Vikings' Taylor faces three charges
- Article by: Judd Zulgad
- Star Tribune
- January 3, 2007 - 12:51 PM
Vikings receiver Travis Taylor, charged with two gross misdemeanors and a misdemeanor after being arrested in Minneapolis early on New Year's Day, appeared in court today at the Hennepin County Government Center and had his pretrial hearing set for Jan. 23.
Taylor, 27, is charged with assault in the fourth degree (assault on a peace officer) and obstructing the legal process, both gross misdemeanors; and misdemeanor disorderly conduct.
Taylor led the Vikings with 57 catches in the 2006 season.
According to the official complaint, Taylor was arrested outside the Karma nightclub in Minneapolis just after 3 a.m. on Jan. 1 after police were called to break up a large and unruly crowd.
Officers were attempting to clear the area of traffic, and Taylor was hanging from the door of a limousine bus, talking to others inside. A Minneapolis police officer asked Taylor to either board the bus or get off so it could leave. After three warnings, the officer tried to pry Taylor off the bus. Taylor resisted, but the officer was able to remove him and walk him toward a squad car.
Taylor pushed the officer, according to the complaint, and was warned the officer would use a taser if Taylor did not cooperate. Taylor pulled his arm away from the officer, who deployed the taser twice. The second time, Taylor fell to the ground and was warned that he would be tased again if he did not put his hands behind his back. Taylor complied and was handcuffed.
Taylor, the fourth member of the Vikings to have a run-in with the law this season, spoke to reporters later on New Year's Day as Vikings players cleared out their lockers.
Approached in the locker room, the receiver called the arrest "a misunderstanding," and termed it "an unfortunate situation."You've just got to deal with it," Taylor said, denying there was any altercation. "It wasn't anything like that," he said. "[I was] just in the limo and got pulled out. We'll discuss that later and deal with the situation."
The other three Vikings to get in trouble since training camp began include receiver Koren Robinson (since released), safety Dwight Smith and defensive backs coach Joe Woods. Robinson was arrested for drunken driving and fleeing police in August, and Smith received a citation for indecent conduct later that month. In December, Woods was arrested and charged with two counts of driving while impaired.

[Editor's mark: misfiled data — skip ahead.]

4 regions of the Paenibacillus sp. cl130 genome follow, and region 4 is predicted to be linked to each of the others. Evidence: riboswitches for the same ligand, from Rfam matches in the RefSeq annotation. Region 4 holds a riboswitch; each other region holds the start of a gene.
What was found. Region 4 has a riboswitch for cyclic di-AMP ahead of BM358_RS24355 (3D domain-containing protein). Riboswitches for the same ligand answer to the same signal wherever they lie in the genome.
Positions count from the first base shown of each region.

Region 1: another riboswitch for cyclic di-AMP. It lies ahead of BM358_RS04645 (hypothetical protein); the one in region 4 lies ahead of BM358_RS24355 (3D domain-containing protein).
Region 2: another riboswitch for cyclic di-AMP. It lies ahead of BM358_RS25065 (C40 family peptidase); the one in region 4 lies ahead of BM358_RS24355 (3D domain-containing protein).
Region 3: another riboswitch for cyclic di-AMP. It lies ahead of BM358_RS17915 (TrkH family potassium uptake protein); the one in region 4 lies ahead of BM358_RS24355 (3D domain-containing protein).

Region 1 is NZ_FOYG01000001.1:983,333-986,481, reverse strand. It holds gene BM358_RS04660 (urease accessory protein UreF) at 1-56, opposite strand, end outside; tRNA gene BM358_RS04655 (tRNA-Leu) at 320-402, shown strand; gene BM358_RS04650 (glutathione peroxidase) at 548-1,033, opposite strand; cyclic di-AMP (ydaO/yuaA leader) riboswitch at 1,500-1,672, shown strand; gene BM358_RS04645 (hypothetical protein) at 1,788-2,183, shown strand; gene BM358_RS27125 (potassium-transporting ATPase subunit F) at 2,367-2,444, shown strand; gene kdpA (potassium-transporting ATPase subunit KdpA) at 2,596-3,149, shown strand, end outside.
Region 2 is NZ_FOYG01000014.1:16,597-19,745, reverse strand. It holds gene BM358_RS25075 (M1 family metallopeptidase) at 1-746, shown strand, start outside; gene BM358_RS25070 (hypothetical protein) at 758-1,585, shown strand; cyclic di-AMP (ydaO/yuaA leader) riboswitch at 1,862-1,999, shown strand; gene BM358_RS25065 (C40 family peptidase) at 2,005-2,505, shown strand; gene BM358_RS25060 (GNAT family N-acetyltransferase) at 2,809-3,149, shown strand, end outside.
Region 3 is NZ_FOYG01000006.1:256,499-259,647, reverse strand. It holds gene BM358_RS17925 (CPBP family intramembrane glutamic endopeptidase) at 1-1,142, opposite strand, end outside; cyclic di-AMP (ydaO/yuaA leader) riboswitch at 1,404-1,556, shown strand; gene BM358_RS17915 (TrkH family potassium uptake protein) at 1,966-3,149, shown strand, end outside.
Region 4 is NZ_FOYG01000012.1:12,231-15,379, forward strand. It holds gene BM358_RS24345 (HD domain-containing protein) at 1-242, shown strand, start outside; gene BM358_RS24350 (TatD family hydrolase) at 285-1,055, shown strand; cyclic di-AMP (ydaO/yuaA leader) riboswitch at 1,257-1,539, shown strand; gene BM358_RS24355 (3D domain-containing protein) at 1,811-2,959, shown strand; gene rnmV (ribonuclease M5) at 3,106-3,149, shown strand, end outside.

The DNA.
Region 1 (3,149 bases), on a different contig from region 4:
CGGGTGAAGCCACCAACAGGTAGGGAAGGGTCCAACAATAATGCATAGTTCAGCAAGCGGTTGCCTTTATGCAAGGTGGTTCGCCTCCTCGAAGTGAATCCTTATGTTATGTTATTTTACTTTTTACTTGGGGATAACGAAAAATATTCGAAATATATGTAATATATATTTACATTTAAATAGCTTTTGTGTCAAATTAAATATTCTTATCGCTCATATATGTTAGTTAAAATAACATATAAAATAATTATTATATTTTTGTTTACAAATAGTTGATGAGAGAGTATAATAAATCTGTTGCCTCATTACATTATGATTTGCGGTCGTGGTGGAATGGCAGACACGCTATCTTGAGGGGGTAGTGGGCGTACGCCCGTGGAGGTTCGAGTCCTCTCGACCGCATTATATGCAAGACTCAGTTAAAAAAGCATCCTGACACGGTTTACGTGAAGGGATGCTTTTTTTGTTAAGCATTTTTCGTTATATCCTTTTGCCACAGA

Vikings coach Brad Childress had to again address questions about his "culture of accountability" after Taylor's arrest.
"We are moving toward that culture of accountability," Childress said Tuesday. "I mentioned to you sometimes when you are laying down a new program it is not always comfortable. ... I think all those guys know what expectations we have. Does it eliminate 53 guys from ever stepping over a line that's not a good place? It's not going to do that, but I believe they know the difference between right and wrong.
"I don't want to comment specifically on Travis, although I will tell you that supervision-wise he was with his mother and with another player and his mother while he was down there. So we will see how that all plays itself out."
The maximum penalty for a gross misdemeanor is a year in jail and a $3,000 fine, and the maximum penalty for a misdemeanor is 90 days in jail and a $1,000 fine.
--Staff Writer Margaret Zack contributed to this report.
Judd Zulgad firstname.lastname@example.org
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